What I should have written in Facebook a year ago.


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I stayed away from Facebook for the past couple of days and even stopped posting for months now. Although it gives a lot of you joy, kilig moments, a way out of your boredom, a link to your old friends and even to your exes, a medium to express your feelings, what it really gives me is a heartache everytime I open it. Of which only a few who see me daily and those who know me and my story (a lot of you) would understand. I have always believed that one should never broadcast in FB because strangers would be in on the little details of your life but here I am, in a speech, so that I can at least get my voice in it too. I’m a person. I have feelings and I have reservations. I hurt. I just don’t talk about it in FB. So when you people spread words regarding me or talk about me, remember that I had never hurt anyone of you, I probably don’t even know you AND you don’t know me. This is a year-long reply to everything. This probably won’t get me anywhere, it probably won’t help me much, and it might actually get me in more of your talks, OR into trouble. But maybe this could help me move out of my rut. Just maybe.

I know I have friends, few as they may be, who have stuck by me. I thank you for all the shoulders that I have drenched with my tears. And I know I have my friends who would read this and raise their eyebrows, defiant, defensive. I am grateful to you too for you have helped me discern what it is in my life that I need.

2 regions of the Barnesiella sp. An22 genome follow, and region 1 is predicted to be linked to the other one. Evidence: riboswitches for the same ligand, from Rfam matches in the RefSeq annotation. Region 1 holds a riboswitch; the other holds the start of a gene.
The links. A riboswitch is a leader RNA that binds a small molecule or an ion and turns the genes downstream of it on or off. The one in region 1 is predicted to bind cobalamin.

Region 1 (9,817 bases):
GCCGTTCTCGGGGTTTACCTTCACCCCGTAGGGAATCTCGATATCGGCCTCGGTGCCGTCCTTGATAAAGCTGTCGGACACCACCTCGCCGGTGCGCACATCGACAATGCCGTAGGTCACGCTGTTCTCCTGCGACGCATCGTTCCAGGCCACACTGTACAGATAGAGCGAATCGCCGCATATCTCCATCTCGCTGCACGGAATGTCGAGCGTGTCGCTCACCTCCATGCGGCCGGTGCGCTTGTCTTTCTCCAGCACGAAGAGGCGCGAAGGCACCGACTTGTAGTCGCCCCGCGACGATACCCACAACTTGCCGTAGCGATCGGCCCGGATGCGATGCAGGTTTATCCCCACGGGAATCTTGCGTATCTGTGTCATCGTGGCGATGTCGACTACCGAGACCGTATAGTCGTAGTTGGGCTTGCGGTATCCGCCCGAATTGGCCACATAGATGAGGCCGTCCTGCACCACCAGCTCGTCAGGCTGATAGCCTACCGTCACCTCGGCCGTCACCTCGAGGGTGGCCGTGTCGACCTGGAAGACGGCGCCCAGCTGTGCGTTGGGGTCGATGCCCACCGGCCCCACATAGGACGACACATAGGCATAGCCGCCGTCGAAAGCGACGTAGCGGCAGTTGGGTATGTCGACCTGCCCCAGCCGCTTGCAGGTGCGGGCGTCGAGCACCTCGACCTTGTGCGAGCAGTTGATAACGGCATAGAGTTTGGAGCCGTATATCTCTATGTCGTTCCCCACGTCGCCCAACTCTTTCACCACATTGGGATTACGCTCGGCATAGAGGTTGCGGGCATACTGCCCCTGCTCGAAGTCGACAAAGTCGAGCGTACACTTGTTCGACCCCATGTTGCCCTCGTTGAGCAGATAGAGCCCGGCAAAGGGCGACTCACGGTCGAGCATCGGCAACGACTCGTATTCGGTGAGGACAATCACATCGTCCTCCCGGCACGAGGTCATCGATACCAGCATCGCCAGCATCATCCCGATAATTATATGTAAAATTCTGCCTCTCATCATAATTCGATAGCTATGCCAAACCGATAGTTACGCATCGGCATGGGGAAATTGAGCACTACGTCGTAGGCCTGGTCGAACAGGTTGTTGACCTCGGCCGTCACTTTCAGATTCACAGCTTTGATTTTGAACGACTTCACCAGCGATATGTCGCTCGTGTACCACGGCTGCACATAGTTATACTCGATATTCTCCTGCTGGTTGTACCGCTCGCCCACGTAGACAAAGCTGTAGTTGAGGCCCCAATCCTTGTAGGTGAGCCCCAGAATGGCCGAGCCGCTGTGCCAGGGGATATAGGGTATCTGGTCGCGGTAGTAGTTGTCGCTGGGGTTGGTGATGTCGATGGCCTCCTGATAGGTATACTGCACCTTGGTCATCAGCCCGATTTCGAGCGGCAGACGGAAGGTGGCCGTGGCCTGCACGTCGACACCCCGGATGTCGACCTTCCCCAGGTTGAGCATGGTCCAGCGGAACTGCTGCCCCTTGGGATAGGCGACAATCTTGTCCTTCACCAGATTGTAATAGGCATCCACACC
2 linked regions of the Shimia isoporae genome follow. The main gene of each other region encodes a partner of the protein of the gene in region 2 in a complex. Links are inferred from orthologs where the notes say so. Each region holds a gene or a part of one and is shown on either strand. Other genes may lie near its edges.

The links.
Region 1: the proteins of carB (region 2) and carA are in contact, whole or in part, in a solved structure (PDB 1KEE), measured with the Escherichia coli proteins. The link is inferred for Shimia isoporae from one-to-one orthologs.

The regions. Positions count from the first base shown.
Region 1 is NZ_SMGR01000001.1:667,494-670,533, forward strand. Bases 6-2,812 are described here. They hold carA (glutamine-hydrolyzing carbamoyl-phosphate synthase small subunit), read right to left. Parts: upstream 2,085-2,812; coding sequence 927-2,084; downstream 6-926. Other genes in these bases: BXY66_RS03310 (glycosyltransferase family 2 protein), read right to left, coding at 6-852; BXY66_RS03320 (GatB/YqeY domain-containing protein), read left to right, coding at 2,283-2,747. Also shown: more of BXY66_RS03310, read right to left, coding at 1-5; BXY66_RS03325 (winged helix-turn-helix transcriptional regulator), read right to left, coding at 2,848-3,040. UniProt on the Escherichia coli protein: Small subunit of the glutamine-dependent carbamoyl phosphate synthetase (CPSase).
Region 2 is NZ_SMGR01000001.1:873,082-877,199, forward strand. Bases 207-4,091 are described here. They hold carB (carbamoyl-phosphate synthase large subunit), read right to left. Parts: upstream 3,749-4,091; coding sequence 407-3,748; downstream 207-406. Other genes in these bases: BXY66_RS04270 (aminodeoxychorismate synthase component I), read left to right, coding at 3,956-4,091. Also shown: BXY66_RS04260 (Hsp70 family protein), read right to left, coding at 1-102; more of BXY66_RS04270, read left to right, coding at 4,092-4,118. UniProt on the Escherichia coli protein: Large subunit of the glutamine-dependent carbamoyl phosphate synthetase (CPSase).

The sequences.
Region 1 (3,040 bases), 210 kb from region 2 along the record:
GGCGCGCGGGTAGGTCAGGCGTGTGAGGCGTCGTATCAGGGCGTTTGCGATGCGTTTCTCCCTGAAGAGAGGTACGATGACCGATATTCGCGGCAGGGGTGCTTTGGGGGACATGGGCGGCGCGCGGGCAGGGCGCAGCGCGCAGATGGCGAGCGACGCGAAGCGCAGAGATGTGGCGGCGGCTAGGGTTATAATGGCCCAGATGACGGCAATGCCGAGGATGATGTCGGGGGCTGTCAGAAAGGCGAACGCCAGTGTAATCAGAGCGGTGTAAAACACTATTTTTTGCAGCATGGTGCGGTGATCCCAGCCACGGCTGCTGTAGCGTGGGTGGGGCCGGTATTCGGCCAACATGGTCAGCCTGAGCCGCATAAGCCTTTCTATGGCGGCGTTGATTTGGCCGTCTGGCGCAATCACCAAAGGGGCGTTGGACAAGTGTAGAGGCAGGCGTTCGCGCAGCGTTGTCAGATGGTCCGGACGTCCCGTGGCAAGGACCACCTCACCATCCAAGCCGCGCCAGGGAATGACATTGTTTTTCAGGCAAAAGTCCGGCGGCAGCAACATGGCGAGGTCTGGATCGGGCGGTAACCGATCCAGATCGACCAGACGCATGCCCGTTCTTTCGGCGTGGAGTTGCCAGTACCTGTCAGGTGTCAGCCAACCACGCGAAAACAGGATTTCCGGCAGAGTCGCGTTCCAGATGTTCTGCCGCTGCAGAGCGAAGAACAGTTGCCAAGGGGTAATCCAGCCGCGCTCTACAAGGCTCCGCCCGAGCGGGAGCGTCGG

I have nothing but friendship and love to offer but the stares would always get me off-guard. And the paranoia always hits. And it has been hitting home for a long time now. A heart could only take so much.

A note written in my Facebook page. From a year-long struggle of losing myself in all the social media madness.


My husband has deleted me in both his accounts in Facebook. Maybe it was my fault, or his. But nothing has sunk in. Have I lost the love of my life? I cannot feel anything. I’ve grown numb.


Justice for Marjorie Kwan


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I spent two years in Manila studying at the University of Santo Tomas my first and second years in college. And this is one lesson that has stuck with me even after nine years: When someone tries to steal your bag, or your phone, by all means, give it to the darn snatcher. 

There are numerous stories of snatching in Metro Manila, particularly in the University Belt. This area is usually brimming with students from all of the universities in the vicinity. Each student busy going to and from their school to their dormitories or the next jeepney stop. It is no surprise that this is also a haven for snatchers with all sorts of modi operandi waiting for their next targets.

I believe it was our English professor who relayed this story of a young student whose brand new phone got nabbed while riding an FX, a means of transportation similar to the famous jeepney. Since the phone was just given to him by his parents, probably as a gift, he refused and he got stabbed/shot for it. (Forgive me for the vague details, nine years is quite long.) The lesson that our professor has clearly and repeatedly stated is this: a phone ain’t worth your life.

I have moved to Davao since and have basked in the thought that the crime rate of snatching here is remarkably low compared to Metro Manila’s. I have even walked the streets of Davao at night, something I would never dare in Metro Manila. It saddens me now that after nine years, this creeping crime has apparently crawled its way to peaceful Davao.

February 18, 2012, 11:30 AM,

Marjorie Kwan, a 23-year old nurse, was shot four times by men riding a motorcycle after she refused to surrender her bag to the snatchers. She has a full life ahead of her. And her life was stolen together with her purse.

As of now, the suspects are still at large. I pray that these men will be caught soon. Who shoots someone in broad daylight and gets away with it? I hope the answer would be no one. But you and I both know that that is rarely the case.